There have been record numbers of new investors entering the market in the past two years, fueled by a variety of factors, not least of which is the greater ease and lower cost of doing so.
According to a recent survey by Investing.com, 86% of new investors in 2021 plan to increase their stock holdings in 2022, not scared off by the fact the market has been down sharply since last November.
Not overreacting to market volatility is indeed a good lesson already learned. The market downturn has brought down valuations of many high-quality companies, making it a good time to buy. Given the fact most new investors are younger and unafraid to take more risky positions, according to the survey, there’s one exchange-traded fund in particular that jumps out as a great option for new investors — the Fidelity MSCI Information Technology Index ETF (NYSEMKT: FTEC).
Investing in a broad swath of the IT market
The Fidelity MSCI Information Technology Index ETF is not a small fund by any stretch of the imagination with some $6.4 billion in net assets. But it’s far less popular than its larger rivals, the Vanguard Information Technology ETF and the Technology Select Sector SPDR Fund, which are each hovering around $50 billion in assets. All three are great funds, but let’s look at why the Fidelity fund may be the best option for a new investor.
The Fidelity ETF tracks the MSCI USA IMI Information Technology 25/50 Index, one of the broadest benchmarks used for technology-sector ETFs. The IMI in the index’s name stands for “investable market index,” which means it draws from the entire universe of IT — large, mid, and small-cap names. Then, it applies certain limits and screens to ensure diversification. The result is a fund that holds about 367 stocks, including software companies, information technology firms, and technology hardware and equipment companies.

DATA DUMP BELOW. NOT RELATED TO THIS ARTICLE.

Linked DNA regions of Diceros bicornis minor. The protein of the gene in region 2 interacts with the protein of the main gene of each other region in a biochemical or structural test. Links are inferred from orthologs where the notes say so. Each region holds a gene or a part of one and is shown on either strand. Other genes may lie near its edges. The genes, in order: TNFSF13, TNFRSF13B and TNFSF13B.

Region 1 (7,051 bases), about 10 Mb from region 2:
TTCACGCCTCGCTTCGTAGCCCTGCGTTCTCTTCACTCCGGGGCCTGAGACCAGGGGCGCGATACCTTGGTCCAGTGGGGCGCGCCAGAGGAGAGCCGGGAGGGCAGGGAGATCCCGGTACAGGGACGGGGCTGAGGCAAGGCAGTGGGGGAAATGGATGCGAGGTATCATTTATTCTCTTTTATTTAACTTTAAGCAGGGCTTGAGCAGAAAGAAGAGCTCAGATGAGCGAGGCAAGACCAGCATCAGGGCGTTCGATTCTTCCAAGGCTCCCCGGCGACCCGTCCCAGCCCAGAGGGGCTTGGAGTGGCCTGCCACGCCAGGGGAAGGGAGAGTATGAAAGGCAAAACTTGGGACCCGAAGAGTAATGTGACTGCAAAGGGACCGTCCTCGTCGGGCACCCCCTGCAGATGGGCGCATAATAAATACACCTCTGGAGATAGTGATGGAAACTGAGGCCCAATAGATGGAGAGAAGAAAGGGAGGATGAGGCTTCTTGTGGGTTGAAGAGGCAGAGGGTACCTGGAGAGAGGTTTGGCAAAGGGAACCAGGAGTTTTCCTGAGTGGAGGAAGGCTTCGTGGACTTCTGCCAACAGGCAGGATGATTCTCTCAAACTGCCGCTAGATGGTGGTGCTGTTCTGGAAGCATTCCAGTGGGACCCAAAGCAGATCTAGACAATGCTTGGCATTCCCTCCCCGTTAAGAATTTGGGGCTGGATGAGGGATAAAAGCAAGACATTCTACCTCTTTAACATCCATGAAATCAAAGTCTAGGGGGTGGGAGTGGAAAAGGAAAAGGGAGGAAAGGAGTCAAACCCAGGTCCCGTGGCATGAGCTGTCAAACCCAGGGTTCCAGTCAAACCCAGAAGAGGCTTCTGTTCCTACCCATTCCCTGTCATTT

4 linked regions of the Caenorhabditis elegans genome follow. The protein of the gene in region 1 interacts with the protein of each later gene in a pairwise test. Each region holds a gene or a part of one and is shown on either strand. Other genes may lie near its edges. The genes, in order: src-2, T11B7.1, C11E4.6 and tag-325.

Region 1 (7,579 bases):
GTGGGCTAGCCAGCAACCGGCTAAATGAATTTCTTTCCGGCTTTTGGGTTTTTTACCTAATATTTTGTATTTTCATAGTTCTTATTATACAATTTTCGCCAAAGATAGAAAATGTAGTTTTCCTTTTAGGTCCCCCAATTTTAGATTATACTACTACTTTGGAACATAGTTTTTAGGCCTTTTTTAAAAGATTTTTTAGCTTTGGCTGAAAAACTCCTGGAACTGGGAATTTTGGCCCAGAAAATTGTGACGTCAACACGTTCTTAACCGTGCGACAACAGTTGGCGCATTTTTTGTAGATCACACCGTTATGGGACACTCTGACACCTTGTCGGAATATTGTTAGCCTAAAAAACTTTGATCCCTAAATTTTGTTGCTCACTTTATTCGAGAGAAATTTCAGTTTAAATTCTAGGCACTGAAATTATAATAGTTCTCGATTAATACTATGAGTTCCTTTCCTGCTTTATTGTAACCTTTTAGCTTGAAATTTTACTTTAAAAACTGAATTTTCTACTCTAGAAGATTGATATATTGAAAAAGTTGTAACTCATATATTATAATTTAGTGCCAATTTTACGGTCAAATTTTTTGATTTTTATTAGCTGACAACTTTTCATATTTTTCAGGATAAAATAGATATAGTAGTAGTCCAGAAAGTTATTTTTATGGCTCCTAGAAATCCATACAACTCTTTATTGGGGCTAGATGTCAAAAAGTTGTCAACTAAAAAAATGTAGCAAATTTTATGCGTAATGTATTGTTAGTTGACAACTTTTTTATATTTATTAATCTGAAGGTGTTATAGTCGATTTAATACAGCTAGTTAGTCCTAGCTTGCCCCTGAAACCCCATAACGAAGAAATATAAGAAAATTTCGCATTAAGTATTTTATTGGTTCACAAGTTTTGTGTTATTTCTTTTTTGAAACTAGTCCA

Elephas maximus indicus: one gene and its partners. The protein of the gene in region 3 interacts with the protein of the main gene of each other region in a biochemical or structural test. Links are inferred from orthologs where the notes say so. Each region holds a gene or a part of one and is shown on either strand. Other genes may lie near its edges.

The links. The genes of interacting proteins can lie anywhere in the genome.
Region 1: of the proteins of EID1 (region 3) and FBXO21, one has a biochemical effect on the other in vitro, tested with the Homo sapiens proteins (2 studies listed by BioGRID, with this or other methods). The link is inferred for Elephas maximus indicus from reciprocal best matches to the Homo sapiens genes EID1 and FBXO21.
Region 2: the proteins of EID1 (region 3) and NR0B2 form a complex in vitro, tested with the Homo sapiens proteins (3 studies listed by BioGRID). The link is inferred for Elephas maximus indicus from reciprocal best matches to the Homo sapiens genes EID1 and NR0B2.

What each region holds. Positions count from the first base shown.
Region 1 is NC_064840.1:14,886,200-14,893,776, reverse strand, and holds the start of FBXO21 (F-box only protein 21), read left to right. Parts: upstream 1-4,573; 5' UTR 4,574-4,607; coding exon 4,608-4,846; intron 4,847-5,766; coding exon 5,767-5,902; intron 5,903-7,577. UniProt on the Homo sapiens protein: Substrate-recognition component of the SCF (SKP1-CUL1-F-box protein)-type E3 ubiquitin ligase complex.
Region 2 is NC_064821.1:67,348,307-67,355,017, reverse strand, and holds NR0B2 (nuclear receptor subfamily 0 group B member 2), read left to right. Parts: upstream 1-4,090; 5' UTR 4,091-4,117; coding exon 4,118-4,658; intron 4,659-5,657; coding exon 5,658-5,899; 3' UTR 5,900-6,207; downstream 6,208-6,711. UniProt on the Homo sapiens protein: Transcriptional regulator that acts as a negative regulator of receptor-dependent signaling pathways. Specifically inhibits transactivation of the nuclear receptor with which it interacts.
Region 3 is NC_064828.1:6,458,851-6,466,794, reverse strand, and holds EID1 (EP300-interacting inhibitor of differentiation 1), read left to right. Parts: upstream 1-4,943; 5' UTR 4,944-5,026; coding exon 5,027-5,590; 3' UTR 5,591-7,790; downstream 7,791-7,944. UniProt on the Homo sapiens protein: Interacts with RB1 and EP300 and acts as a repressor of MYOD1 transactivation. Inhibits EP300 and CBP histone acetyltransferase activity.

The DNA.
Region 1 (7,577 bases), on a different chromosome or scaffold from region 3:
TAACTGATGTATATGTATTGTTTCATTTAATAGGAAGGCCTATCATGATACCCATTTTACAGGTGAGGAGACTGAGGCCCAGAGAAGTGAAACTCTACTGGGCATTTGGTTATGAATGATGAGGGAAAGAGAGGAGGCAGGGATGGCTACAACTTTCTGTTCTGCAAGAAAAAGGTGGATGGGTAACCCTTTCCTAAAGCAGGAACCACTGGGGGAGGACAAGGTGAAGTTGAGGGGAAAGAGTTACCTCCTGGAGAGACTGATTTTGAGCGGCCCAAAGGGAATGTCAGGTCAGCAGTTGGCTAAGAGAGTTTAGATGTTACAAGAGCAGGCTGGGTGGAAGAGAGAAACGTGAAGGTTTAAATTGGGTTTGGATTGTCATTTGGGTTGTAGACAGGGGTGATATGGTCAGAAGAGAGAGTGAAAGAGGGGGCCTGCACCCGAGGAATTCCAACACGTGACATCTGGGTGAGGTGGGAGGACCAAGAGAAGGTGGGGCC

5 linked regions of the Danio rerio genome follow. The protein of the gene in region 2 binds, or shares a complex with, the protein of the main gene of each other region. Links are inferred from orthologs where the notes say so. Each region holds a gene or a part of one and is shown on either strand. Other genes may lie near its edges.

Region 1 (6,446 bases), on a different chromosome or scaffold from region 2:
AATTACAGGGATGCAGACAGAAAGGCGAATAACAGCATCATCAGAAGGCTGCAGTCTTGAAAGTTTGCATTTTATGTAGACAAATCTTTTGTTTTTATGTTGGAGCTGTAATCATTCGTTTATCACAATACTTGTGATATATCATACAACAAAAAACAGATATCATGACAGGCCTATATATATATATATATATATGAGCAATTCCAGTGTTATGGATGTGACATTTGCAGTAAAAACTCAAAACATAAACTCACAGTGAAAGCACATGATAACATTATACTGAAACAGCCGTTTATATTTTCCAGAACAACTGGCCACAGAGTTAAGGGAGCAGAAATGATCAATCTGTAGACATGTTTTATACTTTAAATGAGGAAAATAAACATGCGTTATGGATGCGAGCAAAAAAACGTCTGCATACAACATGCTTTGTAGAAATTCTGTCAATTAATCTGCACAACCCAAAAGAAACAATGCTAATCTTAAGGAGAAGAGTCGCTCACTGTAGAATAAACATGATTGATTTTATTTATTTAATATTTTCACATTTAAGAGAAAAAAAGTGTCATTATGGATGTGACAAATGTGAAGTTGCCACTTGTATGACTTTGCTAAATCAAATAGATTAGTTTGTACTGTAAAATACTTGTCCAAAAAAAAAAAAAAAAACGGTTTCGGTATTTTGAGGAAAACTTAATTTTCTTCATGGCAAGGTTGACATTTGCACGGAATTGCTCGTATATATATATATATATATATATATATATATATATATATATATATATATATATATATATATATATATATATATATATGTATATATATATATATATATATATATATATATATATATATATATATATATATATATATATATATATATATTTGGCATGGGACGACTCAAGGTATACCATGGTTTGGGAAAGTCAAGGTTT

However, it does not include three notable names — Amazon, Meta Platforms, and Alphabet — as they are categorized as communication services or retailers. But it does include Apple, Microsoft, and Nvidia — its three largest holdings.
Why this ETF stands out for new investors
There are a few primary reasons why this ETF stands out for new investors. It invests in a sector that has produced some of the best long-term returns on the market: technology. If you’re a new investor and have a long time horizon for your holdings, you can afford to be more aggressive and invest in a sector that may have more short-term volatility (see the current market) but typically produces excellent long-term returns.
This ETF, which launched in 2013, has returned 21.9% per year since its inception, as of Feb. 28. Over the last five years, it has returned 25.5% on an annualized basis. And in the past 12 months, as of March 31, it’s up 18.2%, despite shedding over 9% year to date. Those are very good results, among the best in its category, comparable to its aforementioned larger brethren.
Another reason to like it compared to other technology-focused ETFs is its broad diversification within the sector, which gives it a lower standard deviation — a measure of performance volatility — than many of its competitors.
The two other factors are its expenses and its price. The Fidelity MSCI Information Technology Index ETF has the lowest expense ratio in its class, just 0.08%. That means the investor pays just $0.80 per year for every $1,000 invested.
Finally, the ETF is currently priced at about $123 per share, which is among the lowest in its class. If you’re a new investor and don’t have a ton of capital to invest, you may find this price level more accessible while still enjoying strong performance at a low cost.
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John Mackey, CEO of Whole Foods Market, an Amazon subsidiary, is a member of The Motley Fool’s board of directors. Suzanne Frey, an executive at Alphabet, is a member of The Motley Fool’s board of directors. Randi Zuckerberg, a former director of market development and spokeswoman for Facebook and sister to Meta Platforms CEO Mark Zuckerberg, is a member of The Motley Fool’s board of directors. Dave Kovaleski has no position in any of the stocks mentioned. The Motley Fool owns and recommends Alphabet (A shares), Amazon, Apple, Meta Platforms, Inc., Microsoft, and Nvidia. The Motley Fool recommends Alphabet (C shares) and recommends the following options: long March 2023 $120 calls on Apple and short March 2023 $130 calls on Apple. The Motley Fool has a disclosure policy.